Linda Hall: Pain in Spain

NO-ONE wants to think about being ill, but at some stage, it's usually necessary to see a doctor.

Credit: Subbotina Anna /

NO-ONE wants to think about being ill, but at some stage, it’s usually necessary to see a doctor.

Despite post-pandemic hiccups, few Brits badmouth Spain’s Seguridad Social health service.  But what they will come across, in specialist centres and hospitals are the notices warning that those with limited Spanish should bring an interpreter.

Nevertheless, some doctors like to practise their often excellent English, although a friend and I were both puzzled when her specialist appeared to tell her to work more when he actually wanted her to walk more.

Unless you have private healthcare, initial contact with the medical profession begins at a Centro de Salud where you will see un médico/una médica de cabecera.  Once inside their surgery or consulta, launch into the problem:

I don’t feel well… me encuentro bien or me encuentro mal

I have a cough…..tengo tos

I have a sore throat… duele la garganta or me pica la garganta

I have a headache/earache/backache/stomach ache … duele la cabeza/me duelen los oídos/me duele la espalda/me duele el estómago

My leg/foot/ankle/knee/thigh/hip hurts… duele la pierna/el pie/el tobillo/la rodilla/el muslo/la cadera

My arm/hand/wrist/elbow hurts… duele el brazo/la mano/la muñeca/el codo

I have a pain in my kidneys… duelen los riñones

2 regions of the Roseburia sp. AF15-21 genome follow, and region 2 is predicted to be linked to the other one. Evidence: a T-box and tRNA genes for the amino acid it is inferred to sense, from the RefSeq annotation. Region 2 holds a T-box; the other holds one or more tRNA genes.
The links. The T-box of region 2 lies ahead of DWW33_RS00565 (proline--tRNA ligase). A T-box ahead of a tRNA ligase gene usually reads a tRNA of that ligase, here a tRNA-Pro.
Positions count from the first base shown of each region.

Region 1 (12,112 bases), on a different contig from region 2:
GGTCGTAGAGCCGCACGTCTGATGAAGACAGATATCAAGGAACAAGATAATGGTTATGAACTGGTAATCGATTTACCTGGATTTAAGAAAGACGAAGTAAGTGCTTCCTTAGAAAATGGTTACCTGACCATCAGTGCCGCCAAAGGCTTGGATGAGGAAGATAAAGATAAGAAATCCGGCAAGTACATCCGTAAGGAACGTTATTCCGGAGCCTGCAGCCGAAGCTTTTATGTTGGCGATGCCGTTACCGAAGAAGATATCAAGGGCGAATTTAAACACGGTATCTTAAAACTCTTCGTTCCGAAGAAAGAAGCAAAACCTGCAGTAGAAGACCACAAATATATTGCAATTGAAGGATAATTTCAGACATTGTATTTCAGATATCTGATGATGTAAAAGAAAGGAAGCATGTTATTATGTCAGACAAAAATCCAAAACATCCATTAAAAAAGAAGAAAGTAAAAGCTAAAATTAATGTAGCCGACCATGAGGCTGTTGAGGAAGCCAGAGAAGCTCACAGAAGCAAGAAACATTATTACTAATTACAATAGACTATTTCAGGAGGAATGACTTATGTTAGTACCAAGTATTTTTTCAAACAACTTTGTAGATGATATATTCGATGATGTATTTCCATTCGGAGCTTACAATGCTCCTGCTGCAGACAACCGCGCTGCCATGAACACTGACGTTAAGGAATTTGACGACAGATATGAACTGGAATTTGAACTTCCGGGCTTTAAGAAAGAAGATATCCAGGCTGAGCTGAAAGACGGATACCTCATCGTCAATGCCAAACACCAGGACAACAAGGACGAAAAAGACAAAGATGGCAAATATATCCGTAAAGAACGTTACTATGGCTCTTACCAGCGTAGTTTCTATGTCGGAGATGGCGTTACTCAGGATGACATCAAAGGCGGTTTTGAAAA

I have palpitations…..tengo palpitaciones/taquicardia

I have piles/haemorroids…..tengo almorranas/hemorroides depending on whether you call a spade a spade

If you haven’t been specific, a doctor will probably ask:

What is the matter?…¿qué le pasa?

Where does it hurt?…..¿dónde le duele? or ¿dónde le molesta?

When did it start?…..¿cuándo empezó el problema?

Many diagnostic words – un virus, una infección vírica, una infección, bronquitis, appendicitis, hernia  – are sufficiently lookalike not to need translation.  For others – un esguince (sprain), pulmonía (pneumonia) – for instance, you will need to get the dictionary out before leaving with your receta or prescription which, as cooks might already know, is also a recipe.

Meanwhile, the tempting pena does not come in handy at the doctor’s, as this means a prison term, sadness or a pity – but not pain.

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Written by

Linda Hall

Originally from the UK, Linda is based in Valenca and is a reporter for The Euro Weekly News covering local news. Got a news story you want to share? Then get in touch at